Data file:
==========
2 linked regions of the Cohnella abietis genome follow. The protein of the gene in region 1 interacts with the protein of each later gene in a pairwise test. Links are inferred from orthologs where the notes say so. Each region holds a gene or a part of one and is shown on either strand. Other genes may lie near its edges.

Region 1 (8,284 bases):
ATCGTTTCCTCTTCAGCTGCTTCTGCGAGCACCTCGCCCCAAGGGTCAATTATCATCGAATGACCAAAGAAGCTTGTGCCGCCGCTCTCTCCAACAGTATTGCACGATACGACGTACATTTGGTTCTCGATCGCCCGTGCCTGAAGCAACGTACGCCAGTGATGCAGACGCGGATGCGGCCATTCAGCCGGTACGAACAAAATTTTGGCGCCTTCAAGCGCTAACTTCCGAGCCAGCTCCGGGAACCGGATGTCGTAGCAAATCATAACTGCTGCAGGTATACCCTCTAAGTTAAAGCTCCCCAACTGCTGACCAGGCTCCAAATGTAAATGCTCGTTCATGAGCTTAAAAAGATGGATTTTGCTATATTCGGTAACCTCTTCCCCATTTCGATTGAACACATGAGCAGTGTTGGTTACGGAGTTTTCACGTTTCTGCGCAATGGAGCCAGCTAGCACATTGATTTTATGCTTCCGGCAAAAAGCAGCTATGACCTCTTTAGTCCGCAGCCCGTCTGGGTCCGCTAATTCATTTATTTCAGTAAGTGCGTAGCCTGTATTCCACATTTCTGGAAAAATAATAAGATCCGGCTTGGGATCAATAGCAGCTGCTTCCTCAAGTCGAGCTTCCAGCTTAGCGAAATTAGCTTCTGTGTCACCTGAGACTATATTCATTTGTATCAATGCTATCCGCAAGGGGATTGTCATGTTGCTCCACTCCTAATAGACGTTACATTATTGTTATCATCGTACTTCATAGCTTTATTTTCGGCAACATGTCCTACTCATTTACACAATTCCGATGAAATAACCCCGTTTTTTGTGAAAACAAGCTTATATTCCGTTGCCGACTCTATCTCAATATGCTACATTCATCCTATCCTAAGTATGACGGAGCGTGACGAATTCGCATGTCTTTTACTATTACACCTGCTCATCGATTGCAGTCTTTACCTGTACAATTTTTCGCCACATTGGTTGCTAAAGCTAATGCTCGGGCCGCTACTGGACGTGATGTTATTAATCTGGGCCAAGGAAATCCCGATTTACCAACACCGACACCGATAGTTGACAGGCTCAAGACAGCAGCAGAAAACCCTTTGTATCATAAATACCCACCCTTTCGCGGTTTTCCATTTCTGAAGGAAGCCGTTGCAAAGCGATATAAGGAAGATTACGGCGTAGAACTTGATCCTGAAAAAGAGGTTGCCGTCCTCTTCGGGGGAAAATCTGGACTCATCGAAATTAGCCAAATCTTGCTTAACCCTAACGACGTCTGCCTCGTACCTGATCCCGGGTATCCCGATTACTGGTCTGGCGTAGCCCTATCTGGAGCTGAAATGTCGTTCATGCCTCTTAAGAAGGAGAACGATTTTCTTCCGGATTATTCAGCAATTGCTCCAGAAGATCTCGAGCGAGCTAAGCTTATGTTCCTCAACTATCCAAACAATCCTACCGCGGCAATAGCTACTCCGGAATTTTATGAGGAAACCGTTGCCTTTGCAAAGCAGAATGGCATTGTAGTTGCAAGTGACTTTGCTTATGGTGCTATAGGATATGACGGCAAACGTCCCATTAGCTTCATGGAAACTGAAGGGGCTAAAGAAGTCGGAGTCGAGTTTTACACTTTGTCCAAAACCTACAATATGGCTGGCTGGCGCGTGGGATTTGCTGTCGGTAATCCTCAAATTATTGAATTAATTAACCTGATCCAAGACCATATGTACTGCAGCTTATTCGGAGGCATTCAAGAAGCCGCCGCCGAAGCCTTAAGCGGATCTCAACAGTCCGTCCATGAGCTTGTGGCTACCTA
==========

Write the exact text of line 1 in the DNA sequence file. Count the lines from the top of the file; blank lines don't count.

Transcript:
2 linked regions of the Cohnella abietis genome follow. The protein of the gene in region 1 interacts with the protein of each later gene in a pairwise test. Links are inferred from orthologs where the notes say so. Each region holds a gene or a part of one and is shown on either strand. Other genes may lie near its edges.